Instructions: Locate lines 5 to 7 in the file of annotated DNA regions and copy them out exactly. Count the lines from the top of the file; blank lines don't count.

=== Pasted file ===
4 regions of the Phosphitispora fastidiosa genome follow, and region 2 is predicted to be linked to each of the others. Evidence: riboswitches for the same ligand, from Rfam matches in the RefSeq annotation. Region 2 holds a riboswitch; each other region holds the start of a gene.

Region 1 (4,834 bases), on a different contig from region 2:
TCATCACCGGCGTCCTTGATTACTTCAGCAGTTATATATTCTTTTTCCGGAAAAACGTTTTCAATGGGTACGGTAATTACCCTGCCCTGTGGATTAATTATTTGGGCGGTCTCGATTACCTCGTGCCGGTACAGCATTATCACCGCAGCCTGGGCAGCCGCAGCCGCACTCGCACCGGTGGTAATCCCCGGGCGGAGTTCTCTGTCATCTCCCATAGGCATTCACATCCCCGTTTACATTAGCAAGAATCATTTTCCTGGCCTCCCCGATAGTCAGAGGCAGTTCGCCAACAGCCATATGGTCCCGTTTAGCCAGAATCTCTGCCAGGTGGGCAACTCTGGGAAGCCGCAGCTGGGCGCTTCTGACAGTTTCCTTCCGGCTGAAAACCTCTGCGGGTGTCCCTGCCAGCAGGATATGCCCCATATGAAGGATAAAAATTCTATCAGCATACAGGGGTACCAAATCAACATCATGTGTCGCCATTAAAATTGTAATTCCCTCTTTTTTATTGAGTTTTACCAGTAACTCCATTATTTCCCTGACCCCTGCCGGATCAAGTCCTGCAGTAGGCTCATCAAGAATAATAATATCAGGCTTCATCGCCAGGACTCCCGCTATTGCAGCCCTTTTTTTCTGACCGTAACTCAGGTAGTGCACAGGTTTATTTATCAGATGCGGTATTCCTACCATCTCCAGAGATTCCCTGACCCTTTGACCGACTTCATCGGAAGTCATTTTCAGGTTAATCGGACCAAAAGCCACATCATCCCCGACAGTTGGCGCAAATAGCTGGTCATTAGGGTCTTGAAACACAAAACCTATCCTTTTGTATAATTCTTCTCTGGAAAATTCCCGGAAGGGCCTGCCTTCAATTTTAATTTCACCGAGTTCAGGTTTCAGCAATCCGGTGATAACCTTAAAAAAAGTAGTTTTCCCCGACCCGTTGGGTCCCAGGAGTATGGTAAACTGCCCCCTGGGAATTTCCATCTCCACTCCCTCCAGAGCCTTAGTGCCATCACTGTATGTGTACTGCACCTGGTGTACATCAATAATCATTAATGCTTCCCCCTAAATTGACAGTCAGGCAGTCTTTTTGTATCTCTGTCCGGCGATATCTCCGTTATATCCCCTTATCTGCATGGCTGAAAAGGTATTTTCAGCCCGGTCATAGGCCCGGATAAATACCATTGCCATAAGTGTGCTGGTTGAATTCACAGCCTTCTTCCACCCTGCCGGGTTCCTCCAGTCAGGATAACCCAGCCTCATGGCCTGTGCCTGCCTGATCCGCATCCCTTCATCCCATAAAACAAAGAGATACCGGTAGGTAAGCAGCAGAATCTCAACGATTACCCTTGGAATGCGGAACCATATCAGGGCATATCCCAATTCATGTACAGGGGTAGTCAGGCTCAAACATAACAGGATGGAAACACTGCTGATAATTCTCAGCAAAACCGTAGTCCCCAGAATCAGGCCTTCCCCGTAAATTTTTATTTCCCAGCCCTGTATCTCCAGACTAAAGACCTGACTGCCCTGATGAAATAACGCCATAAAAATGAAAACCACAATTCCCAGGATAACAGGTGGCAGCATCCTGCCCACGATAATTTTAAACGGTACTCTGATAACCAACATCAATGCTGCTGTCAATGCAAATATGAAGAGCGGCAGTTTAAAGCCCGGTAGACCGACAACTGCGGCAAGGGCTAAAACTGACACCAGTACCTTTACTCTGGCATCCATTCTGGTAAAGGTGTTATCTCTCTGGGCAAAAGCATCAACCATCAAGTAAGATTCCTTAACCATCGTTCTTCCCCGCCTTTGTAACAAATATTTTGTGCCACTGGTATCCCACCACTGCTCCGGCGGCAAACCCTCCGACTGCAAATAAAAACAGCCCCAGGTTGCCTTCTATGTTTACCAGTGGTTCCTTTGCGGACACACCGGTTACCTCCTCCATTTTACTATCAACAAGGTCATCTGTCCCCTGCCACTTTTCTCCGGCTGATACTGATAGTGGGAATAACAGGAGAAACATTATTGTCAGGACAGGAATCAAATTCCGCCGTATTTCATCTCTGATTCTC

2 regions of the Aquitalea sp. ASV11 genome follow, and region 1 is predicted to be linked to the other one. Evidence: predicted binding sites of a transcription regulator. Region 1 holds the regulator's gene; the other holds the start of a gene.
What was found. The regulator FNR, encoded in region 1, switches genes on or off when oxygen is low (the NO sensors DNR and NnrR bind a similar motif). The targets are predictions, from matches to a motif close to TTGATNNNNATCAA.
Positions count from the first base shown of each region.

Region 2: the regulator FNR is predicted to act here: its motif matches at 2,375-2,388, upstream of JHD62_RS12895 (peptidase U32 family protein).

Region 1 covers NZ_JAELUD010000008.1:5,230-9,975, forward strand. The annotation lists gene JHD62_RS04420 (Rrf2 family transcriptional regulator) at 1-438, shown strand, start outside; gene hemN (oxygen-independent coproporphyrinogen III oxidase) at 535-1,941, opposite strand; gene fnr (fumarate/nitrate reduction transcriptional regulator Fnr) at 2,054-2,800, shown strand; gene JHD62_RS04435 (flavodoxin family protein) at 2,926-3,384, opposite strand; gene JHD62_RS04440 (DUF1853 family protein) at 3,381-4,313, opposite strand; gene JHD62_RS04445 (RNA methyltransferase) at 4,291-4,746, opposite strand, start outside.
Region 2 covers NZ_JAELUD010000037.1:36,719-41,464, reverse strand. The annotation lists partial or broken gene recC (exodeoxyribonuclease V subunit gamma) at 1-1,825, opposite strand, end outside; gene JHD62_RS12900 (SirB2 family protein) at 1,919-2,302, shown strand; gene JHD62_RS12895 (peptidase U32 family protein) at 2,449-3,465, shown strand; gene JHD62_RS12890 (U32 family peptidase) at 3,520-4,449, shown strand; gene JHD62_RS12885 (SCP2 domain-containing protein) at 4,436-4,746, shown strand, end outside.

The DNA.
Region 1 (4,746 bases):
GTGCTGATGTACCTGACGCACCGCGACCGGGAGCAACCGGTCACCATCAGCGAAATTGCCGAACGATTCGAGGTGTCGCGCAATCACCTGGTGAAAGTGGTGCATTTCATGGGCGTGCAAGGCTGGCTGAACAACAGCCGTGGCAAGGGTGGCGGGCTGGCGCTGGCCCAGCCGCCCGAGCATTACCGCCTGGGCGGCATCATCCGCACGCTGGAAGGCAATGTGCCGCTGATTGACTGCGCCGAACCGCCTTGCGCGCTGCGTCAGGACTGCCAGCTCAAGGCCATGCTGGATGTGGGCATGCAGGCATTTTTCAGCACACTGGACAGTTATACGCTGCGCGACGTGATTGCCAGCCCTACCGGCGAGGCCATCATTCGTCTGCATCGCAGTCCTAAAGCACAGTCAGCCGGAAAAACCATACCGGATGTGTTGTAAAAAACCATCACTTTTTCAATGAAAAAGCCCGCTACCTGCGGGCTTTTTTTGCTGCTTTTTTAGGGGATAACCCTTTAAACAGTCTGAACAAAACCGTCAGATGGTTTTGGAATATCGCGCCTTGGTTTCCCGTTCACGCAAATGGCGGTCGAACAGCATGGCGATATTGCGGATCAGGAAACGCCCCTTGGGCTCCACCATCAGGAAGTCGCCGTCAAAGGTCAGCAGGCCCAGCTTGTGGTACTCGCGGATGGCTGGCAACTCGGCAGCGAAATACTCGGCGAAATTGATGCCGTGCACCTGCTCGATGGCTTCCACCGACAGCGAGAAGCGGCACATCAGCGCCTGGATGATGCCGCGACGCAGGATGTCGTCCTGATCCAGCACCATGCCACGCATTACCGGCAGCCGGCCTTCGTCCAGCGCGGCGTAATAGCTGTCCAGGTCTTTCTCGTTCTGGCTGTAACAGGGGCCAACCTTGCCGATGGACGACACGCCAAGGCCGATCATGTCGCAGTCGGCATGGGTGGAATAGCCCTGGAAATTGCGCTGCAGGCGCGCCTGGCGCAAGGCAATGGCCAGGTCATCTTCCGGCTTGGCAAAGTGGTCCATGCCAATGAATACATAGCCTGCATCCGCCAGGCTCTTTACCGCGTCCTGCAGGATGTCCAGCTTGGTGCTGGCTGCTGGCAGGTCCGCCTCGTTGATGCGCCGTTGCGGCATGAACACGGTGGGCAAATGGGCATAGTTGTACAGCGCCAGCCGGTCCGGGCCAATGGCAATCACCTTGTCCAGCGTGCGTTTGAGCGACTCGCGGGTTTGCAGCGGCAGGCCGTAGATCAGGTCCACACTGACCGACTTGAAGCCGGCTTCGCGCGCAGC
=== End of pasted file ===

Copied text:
What was found. The regulator FNR, encoded in region 1, switches genes on or off when oxygen is low (the NO sensors DNR and NnrR bind a similar motif). The targets are predictions, from matches to a motif close to TTGATNNNNATCAA.
Positions count from the first base shown of each region.

Region 2: the regulator FNR is predicted to act here: its motif matches at 2,375-2,388, upstream of JHD62_RS12895 (peptidase U32 family protein).